Designing Product Interactions: Fall 2018


For the final project of the Designing Product Interactions course at Northwestern, my four-person team was inspired by the challenge to “make something digital more physical.” We sought to create an interactive display that would allow users to experience physical/mechanical equivalents of the common gestures we use on touchscreen hundreds of times a day. The tabletop display features three separate gesture modules and a main display that shows feedback to the input from each module.


We chose to focus on three of the most common touchscreen gestures: sliding for vertical movement, swiping for horizontal movement, and pinching to zoom in and out. The physical equivalents for each of these are a slider on a track, a cloth on a scroll, and an elastic sheet of fabric. We incorporated sensors into each in order to read the user’s interaction with each module as an input that was translated to the display as an output.

I was responsible for designing and creating the “zoom” module. I designed and 3D printed two finger-holders that slide along a track. These are hidden under a sheet of stretchy fabric. Because the fabric was not elastic enough to achieve the desired effect, I added a spring between the finger holders. A linear ribbon potentiometer is placed along the track to detect the position of the user’s fingers, which subsequently controls the level of zoom of the image on the display.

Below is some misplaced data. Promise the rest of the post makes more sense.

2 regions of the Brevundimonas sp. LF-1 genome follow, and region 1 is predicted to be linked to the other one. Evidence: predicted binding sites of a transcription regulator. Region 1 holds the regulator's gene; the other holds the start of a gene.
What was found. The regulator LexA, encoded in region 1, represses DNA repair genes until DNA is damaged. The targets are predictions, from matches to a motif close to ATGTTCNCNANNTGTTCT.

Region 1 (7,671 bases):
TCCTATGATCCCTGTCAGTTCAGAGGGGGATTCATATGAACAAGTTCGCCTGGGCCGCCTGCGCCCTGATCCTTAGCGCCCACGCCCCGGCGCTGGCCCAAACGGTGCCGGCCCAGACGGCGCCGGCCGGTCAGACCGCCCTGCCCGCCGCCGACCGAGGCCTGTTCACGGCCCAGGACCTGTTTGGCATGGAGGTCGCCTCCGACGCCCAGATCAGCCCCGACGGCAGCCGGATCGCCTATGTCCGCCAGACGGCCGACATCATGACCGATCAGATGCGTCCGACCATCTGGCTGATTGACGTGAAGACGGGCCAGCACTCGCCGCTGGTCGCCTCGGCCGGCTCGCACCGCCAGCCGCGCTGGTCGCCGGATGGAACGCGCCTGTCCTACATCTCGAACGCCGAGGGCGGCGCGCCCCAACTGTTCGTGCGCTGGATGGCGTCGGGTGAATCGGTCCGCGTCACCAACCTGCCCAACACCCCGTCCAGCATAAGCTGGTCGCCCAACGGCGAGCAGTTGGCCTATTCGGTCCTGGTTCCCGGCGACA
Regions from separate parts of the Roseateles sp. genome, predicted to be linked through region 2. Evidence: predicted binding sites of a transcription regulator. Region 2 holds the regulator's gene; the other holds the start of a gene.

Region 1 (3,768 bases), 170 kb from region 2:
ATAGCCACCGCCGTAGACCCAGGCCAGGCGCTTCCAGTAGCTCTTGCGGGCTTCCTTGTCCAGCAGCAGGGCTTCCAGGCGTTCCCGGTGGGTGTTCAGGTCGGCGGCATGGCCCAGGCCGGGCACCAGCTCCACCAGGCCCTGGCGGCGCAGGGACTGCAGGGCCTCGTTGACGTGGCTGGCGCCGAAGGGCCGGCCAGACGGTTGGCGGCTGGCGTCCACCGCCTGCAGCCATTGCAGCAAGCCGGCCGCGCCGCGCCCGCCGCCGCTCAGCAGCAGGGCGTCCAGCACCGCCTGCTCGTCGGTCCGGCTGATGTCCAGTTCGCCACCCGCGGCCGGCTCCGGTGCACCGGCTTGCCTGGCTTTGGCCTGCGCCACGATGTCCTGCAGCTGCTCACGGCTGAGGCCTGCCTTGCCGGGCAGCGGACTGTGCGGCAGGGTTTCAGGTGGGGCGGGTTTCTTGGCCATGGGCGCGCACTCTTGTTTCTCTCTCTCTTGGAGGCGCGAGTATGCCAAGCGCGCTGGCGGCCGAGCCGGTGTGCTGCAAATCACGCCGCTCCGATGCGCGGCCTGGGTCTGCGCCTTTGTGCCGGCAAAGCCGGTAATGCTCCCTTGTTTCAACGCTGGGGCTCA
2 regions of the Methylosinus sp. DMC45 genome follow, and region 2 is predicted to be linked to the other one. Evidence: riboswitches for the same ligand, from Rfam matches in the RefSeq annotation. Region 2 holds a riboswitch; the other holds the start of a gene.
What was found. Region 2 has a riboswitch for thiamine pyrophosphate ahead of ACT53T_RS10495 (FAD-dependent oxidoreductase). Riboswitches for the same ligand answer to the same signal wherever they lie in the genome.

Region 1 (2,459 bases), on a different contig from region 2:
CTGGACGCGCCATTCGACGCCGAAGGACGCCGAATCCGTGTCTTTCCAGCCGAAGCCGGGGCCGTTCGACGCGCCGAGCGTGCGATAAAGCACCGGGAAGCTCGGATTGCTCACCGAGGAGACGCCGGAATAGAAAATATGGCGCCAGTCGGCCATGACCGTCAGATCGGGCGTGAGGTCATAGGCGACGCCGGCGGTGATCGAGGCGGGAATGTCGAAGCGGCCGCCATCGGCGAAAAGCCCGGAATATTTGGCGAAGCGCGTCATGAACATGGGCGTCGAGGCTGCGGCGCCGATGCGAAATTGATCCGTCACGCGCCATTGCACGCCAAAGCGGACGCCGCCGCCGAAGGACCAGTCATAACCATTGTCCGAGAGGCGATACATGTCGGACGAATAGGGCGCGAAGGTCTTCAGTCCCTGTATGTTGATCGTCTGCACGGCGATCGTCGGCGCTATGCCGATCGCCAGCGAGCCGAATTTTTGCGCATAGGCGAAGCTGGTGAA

I was also responsible for integrating all three subsystems with the display. The sensor involved in each subsystem is connected to an Arduino, which is connected to a laptop. I programmed a web page to get input from the Arduino via the serial port using the P5.serialport library. The web page displays an image and dynamically pans and zooms in response to input from each of the gesture modules.


We successfully integrated the three gesture modules with the display for a seamless interactive experience. At Northwestern’s Fall Design Expo, users delighted in exploring the classic painting A Sunday on La Grande Jatte using familiar gestures with an added dimension of physical and tactile interaction and feedback.

Skills Used

  • Mechatronics

  • Microcontroller programming (Arduino/C)

  • Laser cutting

  • SolidWorks

  • 3D Printing

  • p5.js (JavaScript library)

Zoom module